BRUSSELS (AP)--The U.N. mediator for Kosovo said Monday he didn't expect any breakthroughs at next week's unprecedented talks between the leaders of Serbia and Kosovo on the future status of the disputed territory.
The conference will be the first meeting between the presidents and prime ministers of Serbia and Kosovo, since the 1999 NATO bombing campaign that turned the province of two million people into a de facto international protectorate.
"It is the first occasion where high-level politicians will present their views," U.N. envoy Martti Ahtisaari said after meeting with E.U. foreign ministers.
Ahtisaari said he didn't expect the talks to generate any concrete results, adding that would likely have to wait until after the next U.N. General Assembly session in September.
An E.U. statement said the grouping intended to remain involved in the resolution of Kosovo's future status after the phasing out of the U.N. administration there at the end of this year.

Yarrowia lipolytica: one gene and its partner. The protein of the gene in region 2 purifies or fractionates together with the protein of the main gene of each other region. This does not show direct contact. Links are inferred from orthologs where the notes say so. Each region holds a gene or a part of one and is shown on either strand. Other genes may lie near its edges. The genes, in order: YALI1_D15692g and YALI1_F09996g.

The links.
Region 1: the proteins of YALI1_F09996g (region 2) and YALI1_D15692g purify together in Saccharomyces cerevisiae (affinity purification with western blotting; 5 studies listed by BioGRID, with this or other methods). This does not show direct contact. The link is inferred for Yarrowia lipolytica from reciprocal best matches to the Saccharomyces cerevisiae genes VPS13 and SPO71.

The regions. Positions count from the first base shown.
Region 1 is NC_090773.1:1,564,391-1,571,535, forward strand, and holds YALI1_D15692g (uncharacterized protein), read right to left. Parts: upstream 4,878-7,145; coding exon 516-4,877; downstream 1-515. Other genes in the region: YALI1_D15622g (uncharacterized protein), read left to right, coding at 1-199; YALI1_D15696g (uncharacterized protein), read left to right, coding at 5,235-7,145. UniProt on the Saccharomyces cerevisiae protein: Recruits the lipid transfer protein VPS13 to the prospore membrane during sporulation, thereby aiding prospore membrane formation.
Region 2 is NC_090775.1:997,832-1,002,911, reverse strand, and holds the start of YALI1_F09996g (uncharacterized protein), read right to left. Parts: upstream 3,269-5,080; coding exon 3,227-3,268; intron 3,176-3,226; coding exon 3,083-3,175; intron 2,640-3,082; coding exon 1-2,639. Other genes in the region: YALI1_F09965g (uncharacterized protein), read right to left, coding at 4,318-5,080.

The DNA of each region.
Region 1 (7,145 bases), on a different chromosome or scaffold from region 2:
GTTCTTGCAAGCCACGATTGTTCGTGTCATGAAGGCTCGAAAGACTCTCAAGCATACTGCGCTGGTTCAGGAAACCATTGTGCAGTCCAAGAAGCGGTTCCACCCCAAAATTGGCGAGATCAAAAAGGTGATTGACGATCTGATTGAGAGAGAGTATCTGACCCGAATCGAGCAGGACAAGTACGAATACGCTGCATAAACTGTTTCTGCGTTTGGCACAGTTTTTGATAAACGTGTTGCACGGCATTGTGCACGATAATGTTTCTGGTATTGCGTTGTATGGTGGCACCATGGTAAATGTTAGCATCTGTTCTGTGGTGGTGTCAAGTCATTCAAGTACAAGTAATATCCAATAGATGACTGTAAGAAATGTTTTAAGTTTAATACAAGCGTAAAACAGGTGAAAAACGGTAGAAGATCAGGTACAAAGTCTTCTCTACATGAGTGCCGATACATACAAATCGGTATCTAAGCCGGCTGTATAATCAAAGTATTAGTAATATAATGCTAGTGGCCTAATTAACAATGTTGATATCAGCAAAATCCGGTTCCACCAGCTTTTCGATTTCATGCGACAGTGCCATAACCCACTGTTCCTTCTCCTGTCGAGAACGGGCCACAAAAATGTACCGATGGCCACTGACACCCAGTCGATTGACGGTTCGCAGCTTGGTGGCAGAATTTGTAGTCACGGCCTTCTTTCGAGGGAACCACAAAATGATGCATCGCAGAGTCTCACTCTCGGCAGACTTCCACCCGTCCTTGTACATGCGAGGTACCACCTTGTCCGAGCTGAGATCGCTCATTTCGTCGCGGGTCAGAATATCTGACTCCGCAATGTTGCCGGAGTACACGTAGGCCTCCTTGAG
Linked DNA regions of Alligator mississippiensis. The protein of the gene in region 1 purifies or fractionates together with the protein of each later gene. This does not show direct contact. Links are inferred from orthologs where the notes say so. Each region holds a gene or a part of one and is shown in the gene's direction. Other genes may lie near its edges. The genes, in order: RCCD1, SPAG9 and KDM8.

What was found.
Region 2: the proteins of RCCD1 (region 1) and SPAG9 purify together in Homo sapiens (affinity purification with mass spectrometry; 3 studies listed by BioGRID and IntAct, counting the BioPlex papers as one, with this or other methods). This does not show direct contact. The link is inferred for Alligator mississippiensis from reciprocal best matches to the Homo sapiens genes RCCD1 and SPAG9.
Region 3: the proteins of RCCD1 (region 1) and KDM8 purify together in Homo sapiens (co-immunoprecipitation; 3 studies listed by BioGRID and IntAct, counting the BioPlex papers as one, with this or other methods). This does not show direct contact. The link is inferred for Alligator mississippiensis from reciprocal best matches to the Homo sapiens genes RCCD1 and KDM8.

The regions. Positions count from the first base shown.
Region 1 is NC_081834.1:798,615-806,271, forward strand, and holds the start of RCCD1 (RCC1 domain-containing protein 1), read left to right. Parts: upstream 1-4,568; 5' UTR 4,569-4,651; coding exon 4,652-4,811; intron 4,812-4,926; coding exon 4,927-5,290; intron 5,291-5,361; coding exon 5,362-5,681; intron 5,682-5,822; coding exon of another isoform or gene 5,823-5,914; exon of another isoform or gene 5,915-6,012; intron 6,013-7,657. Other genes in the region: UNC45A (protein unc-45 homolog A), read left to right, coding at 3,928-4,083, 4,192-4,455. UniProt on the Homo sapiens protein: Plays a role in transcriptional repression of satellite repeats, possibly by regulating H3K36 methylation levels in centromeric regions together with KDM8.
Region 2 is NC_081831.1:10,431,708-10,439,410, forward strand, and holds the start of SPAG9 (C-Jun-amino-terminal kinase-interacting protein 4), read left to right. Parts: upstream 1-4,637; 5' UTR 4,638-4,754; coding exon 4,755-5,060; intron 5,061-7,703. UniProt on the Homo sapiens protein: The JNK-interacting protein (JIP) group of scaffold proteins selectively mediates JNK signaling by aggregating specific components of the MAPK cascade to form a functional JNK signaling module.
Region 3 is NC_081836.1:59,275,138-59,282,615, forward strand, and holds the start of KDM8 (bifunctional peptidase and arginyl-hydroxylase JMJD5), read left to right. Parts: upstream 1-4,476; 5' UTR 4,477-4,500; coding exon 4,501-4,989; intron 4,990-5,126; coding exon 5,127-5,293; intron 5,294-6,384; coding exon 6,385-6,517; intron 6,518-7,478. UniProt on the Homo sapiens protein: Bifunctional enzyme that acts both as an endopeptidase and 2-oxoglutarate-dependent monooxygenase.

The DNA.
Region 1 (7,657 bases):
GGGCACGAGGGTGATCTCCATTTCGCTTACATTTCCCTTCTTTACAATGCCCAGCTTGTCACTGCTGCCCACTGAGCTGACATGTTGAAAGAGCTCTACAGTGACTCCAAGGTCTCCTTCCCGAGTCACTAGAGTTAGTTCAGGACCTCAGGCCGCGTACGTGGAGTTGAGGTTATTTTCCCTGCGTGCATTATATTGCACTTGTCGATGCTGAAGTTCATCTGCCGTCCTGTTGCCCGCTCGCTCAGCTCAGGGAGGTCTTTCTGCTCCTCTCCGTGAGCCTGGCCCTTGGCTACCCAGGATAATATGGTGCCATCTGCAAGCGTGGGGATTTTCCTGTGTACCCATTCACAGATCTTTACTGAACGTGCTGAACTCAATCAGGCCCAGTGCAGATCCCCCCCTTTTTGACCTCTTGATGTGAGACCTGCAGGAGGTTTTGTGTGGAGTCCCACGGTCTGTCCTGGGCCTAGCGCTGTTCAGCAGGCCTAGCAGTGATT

Ethnic Albanians, who account for 90% of the impoverished region's population, want full independence, while Belgrade is insisting that Kosovo must formally remain part of Serbia, albeit with wide-ranging internal autonomy.
"The EU intends to become the driving force within the future international presence" after the phasing out of direct U.N. rule, said the statement released by EU foreign policy chief Javier Solana, and Olli Rehn, its commissioner for enlargement.
"Provided Kosovo reaches a sufficient degree of democratic and institutional stability ... the prospect of contractual relations with the E.U." should be made available to the territory," the statement said.